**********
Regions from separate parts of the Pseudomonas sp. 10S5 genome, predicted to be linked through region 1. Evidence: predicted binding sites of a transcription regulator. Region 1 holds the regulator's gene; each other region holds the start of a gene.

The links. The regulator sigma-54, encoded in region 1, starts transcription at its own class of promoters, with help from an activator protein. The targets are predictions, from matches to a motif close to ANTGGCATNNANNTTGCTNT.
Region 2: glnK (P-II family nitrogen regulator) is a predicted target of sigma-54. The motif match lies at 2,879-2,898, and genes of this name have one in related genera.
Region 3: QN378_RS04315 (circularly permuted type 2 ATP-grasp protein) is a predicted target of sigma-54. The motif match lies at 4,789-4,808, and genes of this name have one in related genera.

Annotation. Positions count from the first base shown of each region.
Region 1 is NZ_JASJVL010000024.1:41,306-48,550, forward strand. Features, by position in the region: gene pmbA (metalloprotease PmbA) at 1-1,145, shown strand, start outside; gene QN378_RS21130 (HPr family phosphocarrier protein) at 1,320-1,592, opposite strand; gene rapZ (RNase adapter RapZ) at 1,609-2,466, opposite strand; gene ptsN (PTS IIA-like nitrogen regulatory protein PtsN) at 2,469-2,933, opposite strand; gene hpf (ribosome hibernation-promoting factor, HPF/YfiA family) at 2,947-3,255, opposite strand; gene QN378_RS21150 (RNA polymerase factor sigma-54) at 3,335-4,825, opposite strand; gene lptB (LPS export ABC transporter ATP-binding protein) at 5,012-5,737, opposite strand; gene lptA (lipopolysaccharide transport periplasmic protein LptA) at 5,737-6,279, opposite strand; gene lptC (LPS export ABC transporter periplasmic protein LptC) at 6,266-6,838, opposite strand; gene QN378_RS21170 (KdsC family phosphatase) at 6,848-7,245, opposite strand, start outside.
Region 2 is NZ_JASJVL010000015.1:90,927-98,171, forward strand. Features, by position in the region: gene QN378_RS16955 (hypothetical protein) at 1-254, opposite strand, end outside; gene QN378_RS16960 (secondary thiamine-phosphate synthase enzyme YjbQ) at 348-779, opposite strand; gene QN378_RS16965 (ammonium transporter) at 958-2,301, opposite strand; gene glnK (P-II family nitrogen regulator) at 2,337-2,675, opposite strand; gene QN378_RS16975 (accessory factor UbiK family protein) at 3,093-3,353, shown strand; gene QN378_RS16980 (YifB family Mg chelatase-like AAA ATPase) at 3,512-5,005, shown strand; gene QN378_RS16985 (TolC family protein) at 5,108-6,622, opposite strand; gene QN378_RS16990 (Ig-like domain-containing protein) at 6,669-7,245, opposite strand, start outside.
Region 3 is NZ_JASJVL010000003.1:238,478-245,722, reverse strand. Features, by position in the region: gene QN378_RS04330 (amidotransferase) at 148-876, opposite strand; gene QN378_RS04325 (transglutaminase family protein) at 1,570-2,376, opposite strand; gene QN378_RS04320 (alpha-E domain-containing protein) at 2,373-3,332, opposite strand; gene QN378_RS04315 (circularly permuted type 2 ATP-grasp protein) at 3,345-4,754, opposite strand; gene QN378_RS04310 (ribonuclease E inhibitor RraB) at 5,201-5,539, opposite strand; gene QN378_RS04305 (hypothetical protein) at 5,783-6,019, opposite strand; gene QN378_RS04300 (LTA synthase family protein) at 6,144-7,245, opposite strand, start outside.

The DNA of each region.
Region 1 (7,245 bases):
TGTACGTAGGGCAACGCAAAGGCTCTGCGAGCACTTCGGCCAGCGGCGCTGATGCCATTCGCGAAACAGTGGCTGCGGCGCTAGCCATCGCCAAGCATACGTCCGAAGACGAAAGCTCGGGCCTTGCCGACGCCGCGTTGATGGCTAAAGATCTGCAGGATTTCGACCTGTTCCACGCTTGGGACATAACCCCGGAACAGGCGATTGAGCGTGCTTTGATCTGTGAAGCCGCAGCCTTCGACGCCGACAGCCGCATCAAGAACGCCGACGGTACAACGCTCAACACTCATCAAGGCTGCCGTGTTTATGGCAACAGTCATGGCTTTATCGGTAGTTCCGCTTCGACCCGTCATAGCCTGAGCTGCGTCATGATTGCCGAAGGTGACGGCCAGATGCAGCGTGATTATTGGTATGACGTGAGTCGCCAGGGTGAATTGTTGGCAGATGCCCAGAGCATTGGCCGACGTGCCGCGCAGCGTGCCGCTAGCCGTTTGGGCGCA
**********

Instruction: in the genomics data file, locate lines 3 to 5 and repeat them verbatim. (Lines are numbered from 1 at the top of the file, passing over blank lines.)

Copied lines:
Region 2: glnK (P-II family nitrogen regulator) is a predicted target of sigma-54. The motif match lies at 2,879-2,898, and genes of this name have one in related genera.
Region 3: QN378_RS04315 (circularly permuted type 2 ATP-grasp protein) is a predicted target of sigma-54. The motif match lies at 4,789-4,808, and genes of this name have one in related genera.

Annotation. Positions count from the first base shown of each region.